Id. However, this section also provides that "every public utility may have reasonable rules and regulations governing the conditions under which it shall be required to render service." Id. Where one customer receives the benefit and convenience of a utility's improvements, that customer should be expected to contribute to the cost of those improvements. Colonial Products Co. v. Public Utility Commission, 188 Pa. Super. 163, 172-73, 146 A.2d 657, 663 (1958). Additionally, in Lynch v. Public Utility Commission, 140 Pa. Commw. 599, 594 A.2d 816, 818 (Pa. Commw. 1991), we stated that "it is appropriate for customers to bear the cost of extensions when the extension is sought by a developer." Id. Therefore, although Duquesne generally has the burden of supplying and maintaining electrical service to its customers, it may develop rules that require developers to bear the burden of constructing facilities that extend service to their developments. Such a rule is at issue in the case sub judice.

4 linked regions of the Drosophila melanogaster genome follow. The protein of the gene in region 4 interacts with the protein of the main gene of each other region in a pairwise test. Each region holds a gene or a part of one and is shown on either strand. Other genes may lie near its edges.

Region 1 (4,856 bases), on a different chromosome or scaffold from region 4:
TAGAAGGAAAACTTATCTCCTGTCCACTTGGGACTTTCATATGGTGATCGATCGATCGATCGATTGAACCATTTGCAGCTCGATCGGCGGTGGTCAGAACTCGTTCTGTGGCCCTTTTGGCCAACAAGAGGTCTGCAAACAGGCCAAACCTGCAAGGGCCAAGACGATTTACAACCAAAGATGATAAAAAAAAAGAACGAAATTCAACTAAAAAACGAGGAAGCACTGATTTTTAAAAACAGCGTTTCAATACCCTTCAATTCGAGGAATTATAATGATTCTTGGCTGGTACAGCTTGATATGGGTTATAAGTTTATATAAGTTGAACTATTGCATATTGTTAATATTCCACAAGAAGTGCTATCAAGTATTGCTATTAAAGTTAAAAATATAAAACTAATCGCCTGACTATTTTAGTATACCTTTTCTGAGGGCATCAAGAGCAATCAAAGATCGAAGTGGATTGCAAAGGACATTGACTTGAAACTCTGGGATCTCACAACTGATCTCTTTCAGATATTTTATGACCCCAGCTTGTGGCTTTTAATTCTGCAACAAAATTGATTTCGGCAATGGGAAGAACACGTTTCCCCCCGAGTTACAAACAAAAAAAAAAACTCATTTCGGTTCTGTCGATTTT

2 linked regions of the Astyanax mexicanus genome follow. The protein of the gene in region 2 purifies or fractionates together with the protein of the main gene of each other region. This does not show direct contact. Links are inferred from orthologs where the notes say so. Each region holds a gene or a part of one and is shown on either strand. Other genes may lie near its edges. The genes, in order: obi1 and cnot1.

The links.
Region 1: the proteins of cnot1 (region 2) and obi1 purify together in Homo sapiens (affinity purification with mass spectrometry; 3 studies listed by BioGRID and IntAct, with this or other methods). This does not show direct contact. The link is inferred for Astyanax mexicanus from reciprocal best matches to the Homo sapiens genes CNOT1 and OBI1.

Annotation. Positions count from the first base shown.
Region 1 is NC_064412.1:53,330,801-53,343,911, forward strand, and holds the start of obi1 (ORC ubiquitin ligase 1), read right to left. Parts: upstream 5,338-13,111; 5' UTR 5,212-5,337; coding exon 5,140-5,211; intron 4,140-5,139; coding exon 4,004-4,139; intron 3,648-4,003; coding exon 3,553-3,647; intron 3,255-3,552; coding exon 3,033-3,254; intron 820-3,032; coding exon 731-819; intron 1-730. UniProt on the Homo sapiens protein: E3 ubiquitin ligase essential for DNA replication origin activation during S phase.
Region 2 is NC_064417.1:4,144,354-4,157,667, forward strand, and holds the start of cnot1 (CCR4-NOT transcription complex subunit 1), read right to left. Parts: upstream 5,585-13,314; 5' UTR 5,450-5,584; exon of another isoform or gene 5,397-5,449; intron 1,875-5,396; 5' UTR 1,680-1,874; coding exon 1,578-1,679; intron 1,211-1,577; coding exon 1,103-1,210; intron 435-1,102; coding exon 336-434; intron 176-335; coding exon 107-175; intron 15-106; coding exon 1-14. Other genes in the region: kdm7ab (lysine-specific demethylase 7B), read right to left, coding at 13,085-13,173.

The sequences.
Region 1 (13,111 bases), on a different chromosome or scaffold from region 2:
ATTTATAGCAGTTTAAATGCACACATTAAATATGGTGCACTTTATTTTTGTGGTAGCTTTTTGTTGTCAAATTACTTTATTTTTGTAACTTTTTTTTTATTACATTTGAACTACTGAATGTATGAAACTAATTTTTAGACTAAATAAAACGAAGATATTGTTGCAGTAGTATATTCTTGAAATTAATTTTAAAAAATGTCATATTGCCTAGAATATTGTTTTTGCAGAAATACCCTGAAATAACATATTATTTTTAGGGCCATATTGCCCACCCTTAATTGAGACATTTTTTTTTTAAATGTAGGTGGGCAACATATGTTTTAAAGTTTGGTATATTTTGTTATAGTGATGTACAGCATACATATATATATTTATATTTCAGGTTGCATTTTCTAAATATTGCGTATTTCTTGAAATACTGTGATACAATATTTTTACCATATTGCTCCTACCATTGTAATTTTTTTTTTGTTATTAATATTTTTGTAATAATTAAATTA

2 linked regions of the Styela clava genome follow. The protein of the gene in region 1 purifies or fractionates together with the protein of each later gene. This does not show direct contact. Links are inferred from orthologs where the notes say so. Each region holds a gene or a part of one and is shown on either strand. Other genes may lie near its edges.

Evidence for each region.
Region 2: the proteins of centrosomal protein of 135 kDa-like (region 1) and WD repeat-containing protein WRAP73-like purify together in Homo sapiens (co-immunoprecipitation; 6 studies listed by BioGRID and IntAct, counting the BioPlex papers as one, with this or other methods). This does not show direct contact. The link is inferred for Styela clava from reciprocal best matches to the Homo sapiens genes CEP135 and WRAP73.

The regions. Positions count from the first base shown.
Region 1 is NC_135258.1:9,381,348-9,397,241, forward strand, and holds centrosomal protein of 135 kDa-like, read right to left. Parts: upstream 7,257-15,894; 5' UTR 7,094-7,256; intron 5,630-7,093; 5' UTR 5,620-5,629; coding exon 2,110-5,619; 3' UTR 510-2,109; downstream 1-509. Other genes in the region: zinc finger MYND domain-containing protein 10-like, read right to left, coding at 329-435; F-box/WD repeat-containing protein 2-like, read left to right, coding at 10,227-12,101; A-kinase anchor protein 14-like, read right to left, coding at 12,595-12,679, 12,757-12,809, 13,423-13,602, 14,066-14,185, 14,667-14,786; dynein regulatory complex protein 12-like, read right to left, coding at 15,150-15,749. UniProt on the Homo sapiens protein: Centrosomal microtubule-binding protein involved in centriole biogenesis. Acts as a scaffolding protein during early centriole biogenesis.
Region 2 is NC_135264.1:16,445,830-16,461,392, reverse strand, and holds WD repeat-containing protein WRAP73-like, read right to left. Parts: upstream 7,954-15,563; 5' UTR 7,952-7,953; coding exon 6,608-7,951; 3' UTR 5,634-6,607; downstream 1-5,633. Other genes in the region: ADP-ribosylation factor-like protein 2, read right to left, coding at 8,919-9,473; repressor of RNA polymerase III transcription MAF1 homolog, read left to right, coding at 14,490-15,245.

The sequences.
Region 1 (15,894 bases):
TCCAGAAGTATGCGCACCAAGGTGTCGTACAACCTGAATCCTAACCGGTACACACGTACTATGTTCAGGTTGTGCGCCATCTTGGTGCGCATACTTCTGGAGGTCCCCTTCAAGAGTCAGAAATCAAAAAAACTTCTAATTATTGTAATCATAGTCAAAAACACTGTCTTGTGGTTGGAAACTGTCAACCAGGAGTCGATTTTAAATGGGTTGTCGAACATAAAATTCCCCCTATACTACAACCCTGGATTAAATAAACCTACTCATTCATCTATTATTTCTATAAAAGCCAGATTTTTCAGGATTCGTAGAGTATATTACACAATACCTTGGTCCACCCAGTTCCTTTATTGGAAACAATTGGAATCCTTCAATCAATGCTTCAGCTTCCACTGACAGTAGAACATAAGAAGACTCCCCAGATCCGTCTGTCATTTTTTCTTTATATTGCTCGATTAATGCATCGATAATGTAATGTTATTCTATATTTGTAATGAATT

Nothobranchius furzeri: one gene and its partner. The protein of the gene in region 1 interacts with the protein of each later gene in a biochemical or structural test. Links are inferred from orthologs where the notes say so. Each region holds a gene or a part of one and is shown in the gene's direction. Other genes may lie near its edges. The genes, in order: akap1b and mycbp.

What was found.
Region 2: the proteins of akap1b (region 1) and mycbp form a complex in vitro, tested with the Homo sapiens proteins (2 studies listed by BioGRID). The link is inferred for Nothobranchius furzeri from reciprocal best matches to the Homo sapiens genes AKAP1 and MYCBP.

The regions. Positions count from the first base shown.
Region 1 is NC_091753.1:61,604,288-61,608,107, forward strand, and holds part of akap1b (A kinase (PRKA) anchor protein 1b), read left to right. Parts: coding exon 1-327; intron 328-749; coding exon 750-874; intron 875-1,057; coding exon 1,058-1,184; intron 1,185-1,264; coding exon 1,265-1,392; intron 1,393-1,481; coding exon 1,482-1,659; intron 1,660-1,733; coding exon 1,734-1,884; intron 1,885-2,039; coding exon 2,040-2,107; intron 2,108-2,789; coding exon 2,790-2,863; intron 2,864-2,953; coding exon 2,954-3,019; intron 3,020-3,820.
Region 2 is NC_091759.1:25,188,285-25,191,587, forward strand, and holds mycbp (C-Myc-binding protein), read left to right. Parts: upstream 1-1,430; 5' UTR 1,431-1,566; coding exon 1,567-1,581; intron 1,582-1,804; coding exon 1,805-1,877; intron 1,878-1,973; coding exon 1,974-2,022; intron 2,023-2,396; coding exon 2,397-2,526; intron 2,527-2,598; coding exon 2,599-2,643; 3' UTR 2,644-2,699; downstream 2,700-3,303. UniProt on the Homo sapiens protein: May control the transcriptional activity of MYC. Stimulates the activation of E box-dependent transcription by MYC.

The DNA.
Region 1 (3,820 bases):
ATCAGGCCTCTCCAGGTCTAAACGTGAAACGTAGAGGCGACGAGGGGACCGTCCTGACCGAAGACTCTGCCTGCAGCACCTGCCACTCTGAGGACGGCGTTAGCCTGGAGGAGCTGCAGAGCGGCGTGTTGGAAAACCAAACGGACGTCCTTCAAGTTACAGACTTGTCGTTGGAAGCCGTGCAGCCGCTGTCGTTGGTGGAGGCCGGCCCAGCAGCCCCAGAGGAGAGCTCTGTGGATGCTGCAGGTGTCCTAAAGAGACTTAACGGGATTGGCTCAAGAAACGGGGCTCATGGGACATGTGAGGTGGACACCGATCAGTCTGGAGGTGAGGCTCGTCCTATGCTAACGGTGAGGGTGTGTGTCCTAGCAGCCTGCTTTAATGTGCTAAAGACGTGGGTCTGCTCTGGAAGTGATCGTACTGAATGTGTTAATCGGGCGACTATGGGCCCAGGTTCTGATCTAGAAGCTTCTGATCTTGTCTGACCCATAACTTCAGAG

The Commission's regulations define an electric supply line as "the wires or cables, with the necessary supporting or containing structures and appurtenances, used in connection with an overhead or underground system of a public utility, providing electric power, located on a public highway or utility right-of-way and used to transmit or distribute electric energy." 52 Pa. Code § 57.1. This section of the administrative regulations further defines a service line in the following manner:

The wires or cables and appurtenances which connect the electric supply line of the public utility with the customer's installation and which comply with either of the following: (i) If overhead-open-wire or cable-construction, the span, normally 100 feet, extending to a suitable support provided by the customer. (ii) If the electric supply line is of underground construction, the underground facilities extending to but not exceeding 18 inches inside the property line of the customer.

Id. Duquesne's Electric Service Installation Rules provide similar definitions for these terms. Kossman argues that, although the regulations distinguish between supply lines and service lines, as a practical matter, Kossman's service line extensions are the functional equivalent of a supply line, and the Commission erred in concluding that ...